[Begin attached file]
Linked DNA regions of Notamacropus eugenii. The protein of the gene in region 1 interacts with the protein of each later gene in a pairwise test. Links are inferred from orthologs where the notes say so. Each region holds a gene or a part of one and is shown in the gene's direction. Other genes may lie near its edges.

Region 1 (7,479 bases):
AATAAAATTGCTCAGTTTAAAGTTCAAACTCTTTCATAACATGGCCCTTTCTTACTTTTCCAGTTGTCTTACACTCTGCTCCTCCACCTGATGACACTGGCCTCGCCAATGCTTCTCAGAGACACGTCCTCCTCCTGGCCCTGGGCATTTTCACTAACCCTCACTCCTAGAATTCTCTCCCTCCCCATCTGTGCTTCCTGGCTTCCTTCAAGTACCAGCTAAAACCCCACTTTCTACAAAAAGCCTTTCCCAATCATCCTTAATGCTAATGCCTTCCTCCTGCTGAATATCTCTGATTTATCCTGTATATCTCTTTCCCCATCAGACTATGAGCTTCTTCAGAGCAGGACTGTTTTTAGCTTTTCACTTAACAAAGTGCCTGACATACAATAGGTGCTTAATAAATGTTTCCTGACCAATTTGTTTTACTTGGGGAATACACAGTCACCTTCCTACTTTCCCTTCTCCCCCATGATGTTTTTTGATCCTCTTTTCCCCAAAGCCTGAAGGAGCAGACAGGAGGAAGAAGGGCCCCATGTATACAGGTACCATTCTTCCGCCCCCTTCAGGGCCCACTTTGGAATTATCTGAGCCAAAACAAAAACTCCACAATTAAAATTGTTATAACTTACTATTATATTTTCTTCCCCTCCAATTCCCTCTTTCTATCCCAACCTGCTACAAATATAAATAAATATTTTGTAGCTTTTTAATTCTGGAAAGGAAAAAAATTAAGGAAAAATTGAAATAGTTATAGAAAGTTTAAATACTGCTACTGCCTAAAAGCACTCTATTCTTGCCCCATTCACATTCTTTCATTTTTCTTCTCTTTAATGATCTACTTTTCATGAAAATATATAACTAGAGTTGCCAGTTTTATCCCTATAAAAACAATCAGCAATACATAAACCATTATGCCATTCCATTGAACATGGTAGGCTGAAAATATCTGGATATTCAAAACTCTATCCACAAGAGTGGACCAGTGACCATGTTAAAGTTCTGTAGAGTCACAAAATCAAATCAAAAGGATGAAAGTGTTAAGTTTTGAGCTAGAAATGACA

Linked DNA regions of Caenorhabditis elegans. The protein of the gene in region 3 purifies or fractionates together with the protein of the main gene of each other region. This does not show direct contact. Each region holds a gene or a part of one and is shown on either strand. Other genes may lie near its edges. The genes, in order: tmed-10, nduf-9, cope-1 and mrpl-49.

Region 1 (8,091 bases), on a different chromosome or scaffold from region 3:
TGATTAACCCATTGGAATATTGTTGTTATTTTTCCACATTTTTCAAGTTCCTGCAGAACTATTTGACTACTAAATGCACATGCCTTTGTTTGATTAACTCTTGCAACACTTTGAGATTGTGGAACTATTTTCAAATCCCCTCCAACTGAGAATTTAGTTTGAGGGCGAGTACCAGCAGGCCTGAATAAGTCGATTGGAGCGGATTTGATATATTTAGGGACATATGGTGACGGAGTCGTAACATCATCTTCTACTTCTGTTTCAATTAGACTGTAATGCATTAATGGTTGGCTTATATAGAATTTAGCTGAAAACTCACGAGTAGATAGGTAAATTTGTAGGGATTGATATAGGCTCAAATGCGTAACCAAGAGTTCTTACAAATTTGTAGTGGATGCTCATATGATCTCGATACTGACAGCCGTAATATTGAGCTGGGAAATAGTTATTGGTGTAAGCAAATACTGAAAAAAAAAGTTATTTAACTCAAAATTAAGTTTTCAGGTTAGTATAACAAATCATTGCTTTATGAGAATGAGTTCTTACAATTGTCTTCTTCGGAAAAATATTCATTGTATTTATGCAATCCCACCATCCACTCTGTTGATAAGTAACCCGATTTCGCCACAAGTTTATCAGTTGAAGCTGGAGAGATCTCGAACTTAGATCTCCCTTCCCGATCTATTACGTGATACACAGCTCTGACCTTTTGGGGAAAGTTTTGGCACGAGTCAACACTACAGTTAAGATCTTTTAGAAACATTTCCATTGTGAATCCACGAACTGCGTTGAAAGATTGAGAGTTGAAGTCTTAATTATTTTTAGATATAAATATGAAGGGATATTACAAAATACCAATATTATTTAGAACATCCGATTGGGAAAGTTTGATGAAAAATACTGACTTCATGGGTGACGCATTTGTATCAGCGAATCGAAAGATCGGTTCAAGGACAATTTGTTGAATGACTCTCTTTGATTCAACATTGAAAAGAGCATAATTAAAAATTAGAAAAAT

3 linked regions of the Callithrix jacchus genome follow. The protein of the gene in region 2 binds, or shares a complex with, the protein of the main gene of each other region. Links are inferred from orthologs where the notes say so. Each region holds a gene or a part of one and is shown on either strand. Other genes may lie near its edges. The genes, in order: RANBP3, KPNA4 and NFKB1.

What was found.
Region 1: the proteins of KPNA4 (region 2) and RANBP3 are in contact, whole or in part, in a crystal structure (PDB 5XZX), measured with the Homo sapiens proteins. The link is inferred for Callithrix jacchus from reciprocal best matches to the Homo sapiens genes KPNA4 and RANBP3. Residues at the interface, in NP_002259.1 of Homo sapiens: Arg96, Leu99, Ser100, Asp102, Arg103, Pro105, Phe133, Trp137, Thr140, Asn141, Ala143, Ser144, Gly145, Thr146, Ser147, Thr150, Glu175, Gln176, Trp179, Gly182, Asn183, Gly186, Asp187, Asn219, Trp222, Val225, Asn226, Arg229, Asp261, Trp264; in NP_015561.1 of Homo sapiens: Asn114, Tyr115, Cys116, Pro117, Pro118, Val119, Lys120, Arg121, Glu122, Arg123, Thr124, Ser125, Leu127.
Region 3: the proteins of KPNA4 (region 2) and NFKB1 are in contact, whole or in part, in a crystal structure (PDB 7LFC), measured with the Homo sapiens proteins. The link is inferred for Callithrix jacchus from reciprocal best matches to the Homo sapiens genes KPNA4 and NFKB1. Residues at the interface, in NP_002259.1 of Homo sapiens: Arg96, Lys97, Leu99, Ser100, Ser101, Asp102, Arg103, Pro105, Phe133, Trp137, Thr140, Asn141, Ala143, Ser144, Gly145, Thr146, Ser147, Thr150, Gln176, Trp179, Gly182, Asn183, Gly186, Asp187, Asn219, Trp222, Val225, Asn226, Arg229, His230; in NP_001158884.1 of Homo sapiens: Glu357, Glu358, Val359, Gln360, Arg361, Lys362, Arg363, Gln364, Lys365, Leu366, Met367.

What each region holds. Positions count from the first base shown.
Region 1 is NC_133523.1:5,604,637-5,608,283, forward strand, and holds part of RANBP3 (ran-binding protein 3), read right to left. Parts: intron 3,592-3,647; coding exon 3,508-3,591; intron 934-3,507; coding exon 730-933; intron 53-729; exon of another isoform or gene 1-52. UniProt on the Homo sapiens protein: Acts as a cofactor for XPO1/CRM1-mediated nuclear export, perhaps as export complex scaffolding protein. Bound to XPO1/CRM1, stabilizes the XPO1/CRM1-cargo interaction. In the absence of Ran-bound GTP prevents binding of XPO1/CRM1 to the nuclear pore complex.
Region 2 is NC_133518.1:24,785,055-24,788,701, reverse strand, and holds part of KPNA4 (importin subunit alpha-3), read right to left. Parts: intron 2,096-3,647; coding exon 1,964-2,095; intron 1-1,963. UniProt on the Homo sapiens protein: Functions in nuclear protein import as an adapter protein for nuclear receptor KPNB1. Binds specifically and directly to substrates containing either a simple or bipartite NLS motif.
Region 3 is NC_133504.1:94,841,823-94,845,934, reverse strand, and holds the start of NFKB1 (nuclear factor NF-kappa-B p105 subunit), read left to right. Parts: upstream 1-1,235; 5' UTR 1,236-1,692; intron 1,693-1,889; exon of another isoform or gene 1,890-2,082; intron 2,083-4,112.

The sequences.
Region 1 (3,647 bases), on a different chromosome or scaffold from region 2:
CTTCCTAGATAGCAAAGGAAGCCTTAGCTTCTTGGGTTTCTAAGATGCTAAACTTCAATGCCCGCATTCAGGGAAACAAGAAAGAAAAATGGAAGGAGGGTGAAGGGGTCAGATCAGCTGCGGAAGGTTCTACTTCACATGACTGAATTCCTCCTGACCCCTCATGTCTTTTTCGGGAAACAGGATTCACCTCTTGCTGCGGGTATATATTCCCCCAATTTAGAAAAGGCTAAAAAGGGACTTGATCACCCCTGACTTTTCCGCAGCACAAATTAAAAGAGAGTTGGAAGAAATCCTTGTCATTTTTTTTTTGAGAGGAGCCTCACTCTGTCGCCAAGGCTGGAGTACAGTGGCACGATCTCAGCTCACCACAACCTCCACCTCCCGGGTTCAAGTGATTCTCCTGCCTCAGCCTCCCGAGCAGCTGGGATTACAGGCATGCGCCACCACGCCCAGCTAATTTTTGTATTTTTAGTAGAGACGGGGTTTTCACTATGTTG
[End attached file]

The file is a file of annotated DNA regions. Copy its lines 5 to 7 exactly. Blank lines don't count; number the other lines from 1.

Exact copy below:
Region 1 (8,091 bases), on a different chromosome or scaffold from region 3:
TGATTAACCCATTGGAATATTGTTGTTATTTTTCCACATTTTTCAAGTTCCTGCAGAACTATTTGACTACTAAATGCACATGCCTTTGTTTGATTAACTCTTGCAACACTTTGAGATTGTGGAACTATTTTCAAATCCCCTCCAACTGAGAATTTAGTTTGAGGGCGAGTACCAGCAGGCCTGAATAAGTCGATTGGAGCGGATTTGATATATTTAGGGACATATGGTGACGGAGTCGTAACATCATCTTCTACTTCTGTTTCAATTAGACTGTAATGCATTAATGGTTGGCTTATATAGAATTTAGCTGAAAACTCACGAGTAGATAGGTAAATTTGTAGGGATTGATATAGGCTCAAATGCGTAACCAAGAGTTCTTACAAATTTGTAGTGGATGCTCATATGATCTCGATACTGACAGCCGTAATATTGAGCTGGGAAATAGTTATTGGTGTAAGCAAATACTGAAAAAAAAAGTTATTTAACTCAAAATTAAGTTTTCAGGTTAGTATAACAAATCATTGCTTTATGAGAATGAGTTCTTACAATTGTCTTCTTCGGAAAAATATTCATTGTATTTATGCAATCCCACCATCCACTCTGTTGATAAGTAACCCGATTTCGCCACAAGTTTATCAGTTGAAGCTGGAGAGATCTCGAACTTAGATCTCCCTTCCCGATCTATTACGTGATACACAGCTCTGACCTTTTGGGGAAAGTTTTGGCACGAGTCAACACTACAGTTAAGATCTTTTAGAAACATTTCCATTGTGAATCCACGAACTGCGTTGAAAGATTGAGAGTTGAAGTCTTAATTATTTTTAGATATAAATATGAAGGGATATTACAAAATACCAATATTATTTAGAACATCCGATTGGGAAAGTTTGATGAAAAATACTGACTTCATGGGTGACGCATTTGTATCAGCGAATCGAAAGATCGGTTCAAGGACAATTTGTTGAATGACTCTCTTTGATTCAACATTGAAAAGAGCATAATTAAAAATTAGAAAAAT

3 linked regions of the Callithrix jacchus genome follow. The protein of the gene in region 2 binds, or shares a complex with, the protein of the main gene of each other region. Links are inferred from orthologs where the notes say so. Each region holds a gene or a part of one and is shown on either strand. Other genes may lie near its edges. The genes, in order: RANBP3, KPNA4 and NFKB1.